In some embodiments, FIG. 8 illustrates a cold redundant power system 800. Power system 800 includes two or more power supplies (or power supply modules) PS1 830 and PS2 840 that operate in a redundant mode. The redundant mode ensures that a failure of one of the power supplies (or power supply modules) does not result in output power loss. Although FIG. 8 illustrates two power supplies, it is noted that in some embodiments any number of power supplies may be included in system 800.

Power system 800 is similar to power system 700, with some differences. Power supply PS1 830 includes an input rectifier 832, a Power Factor Corrector (PFC) 834, a DC/DC stage 836, a peak detector 837, and a standby power converter 838. Power supply PS2 840 includes an input rectifier 842, a Power Factor Corrector (PFC) 844, a DC/DC stage 846, a peak detector 847, and a standby power converter 848. Outputs of the power supplies (from DC/DC stage 836 and DC/DC stage 846) are coupled in parallel. In this manner the power supplies (or power supply modules) PS1 830 and PS2 840 share a common load. In a similar manner, standby outputs of the power supplies from standby converter 838 and standby converter 848 are coupled in parallel. A Power Supply Enable (PS Enable) signal PS_ON is provided from a computing system such as a server system (not shown in FIG. 8) and is coupled to a single active (or “master”) power supply such as power supply PS1 830. In some embodiments, the PS Enable signal PS_ON is coupled to multiple active power supplies. One or more standby (or “slave”) power supplies such as power supply PS2 840 is/are a power level controlled power supply that receives a PS Enable (and/or PS_ON) signal from a control circuit such as On/Off Control Circuit 850. In some embodiments, for example, On/Off Control Circuit 850 is a control circuit located on a power distribution board (PDB) that interfaces the power supplies (or power supply modules) to a computing system, and is similar to circuit 750 of FIG. 7.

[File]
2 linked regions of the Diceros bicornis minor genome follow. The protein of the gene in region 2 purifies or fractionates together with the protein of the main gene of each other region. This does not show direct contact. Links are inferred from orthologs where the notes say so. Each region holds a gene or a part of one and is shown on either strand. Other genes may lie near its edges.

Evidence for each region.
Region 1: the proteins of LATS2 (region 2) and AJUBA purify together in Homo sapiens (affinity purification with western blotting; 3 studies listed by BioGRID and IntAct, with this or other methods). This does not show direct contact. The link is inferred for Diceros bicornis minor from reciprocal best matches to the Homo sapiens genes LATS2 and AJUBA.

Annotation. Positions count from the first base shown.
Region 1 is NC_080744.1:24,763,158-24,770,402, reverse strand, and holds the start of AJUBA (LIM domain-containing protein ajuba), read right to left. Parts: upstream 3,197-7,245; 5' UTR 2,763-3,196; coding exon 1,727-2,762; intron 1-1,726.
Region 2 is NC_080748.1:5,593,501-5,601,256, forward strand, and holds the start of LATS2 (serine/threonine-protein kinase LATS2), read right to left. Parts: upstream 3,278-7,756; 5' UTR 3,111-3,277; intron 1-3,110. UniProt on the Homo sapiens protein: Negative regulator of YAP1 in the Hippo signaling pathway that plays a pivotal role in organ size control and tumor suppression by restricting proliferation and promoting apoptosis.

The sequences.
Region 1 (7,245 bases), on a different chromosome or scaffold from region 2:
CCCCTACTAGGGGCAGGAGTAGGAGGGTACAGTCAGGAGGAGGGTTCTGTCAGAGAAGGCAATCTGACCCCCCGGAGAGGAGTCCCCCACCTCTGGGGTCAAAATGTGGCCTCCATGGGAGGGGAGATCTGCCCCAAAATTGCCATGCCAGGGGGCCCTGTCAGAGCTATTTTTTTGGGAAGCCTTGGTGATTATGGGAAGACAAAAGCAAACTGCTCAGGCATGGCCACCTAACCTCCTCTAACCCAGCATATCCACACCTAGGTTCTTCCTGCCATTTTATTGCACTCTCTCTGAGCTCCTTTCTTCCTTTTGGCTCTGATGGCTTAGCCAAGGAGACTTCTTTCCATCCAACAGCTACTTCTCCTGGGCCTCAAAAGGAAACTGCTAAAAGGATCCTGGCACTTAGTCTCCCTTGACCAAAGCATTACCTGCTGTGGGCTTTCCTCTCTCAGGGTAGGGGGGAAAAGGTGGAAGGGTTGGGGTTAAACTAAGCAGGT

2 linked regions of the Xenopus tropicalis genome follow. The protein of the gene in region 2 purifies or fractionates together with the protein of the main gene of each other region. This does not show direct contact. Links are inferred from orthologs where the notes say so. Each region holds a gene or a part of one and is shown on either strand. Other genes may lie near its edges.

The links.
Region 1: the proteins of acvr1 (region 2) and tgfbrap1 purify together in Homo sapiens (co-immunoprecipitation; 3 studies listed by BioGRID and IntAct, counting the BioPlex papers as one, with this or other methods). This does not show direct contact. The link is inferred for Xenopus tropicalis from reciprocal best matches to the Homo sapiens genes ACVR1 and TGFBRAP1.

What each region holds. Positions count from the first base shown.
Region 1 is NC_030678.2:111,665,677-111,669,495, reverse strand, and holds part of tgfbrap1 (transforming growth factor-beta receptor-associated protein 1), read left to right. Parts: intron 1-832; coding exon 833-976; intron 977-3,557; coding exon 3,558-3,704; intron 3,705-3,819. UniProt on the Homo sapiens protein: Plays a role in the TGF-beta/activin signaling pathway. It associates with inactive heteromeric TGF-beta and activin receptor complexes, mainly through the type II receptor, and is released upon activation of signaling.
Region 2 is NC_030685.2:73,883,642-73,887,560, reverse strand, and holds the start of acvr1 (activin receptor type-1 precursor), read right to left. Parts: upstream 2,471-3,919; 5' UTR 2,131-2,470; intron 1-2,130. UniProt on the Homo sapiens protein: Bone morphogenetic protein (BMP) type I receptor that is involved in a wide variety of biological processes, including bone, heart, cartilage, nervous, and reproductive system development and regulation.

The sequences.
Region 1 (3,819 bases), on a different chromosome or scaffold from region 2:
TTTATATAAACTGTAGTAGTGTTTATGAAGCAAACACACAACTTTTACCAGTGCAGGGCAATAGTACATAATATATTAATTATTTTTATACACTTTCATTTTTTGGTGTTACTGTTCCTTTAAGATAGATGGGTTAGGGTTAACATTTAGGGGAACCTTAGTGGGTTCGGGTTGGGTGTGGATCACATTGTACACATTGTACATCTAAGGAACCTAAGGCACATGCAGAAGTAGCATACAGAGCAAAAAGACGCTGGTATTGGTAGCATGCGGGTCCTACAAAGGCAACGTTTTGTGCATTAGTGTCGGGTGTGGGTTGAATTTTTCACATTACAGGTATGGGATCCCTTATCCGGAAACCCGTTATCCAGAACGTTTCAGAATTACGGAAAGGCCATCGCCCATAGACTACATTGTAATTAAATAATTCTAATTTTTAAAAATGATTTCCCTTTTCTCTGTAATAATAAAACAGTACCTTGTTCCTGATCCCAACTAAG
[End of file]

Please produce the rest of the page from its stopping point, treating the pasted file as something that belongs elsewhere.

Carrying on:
According to some embodiments, FIG. 8 illustrates a functional block diagram of an enhanced cold redundant power subsystem 800 which provides additional efficiency improvements and power savings relative to the power subsystem 700 illustrated in FIG. 7. In the system 800 of FIG. 8, peak detectors 837 and 847 are coupled directly to the output of input rectifiers 832 and 842, respectively, and the standby converters 838 and 848 are coupled to the output of peak detectors 837 and 847, respectively. Once the power subsystem 800 transitions into a cold redundant state (for example, in which power supply PS1 830 operates in an active mode and in which power supply PS2 840 operates in a standby mode), the standby converter 848 of power supply PS2 840 is not being supplied power from the PFC stage 844. Rather standby converter 848 receives power more directly from the input rectifier 842. The PFC stage 844 automatically transitions into a discontinuous conduction mode (or burst mode) in which it performs the function of maintaining charging of an output bulk capacitor. In this mode the PFC stage 844 operates, for example, as a ripple voltage regulator. When the voltage across the output bulk capacitor reaches a minimum regulation level (for example, around 400 volts), the PFC stage 844 turns on for a short period of time required to charge the output bulk capacitor to a maximum voltage regulation level (for example, around 420 volts). The PFC stage 844 then turns off while the output bulk capacitor slowly discharges with a very small primary leakage current formed by high impedance primary voltage monitoring circuits and a low leakage current of the DC/DC stage 846. In this case, fixed losses in the PFC stage 844 may be reduced by a factor of, for example, between ten and thirty times, depending on the ratio of the charging and discharging time intervals. This process is illustrated in FIG. 9 and FIG. 10.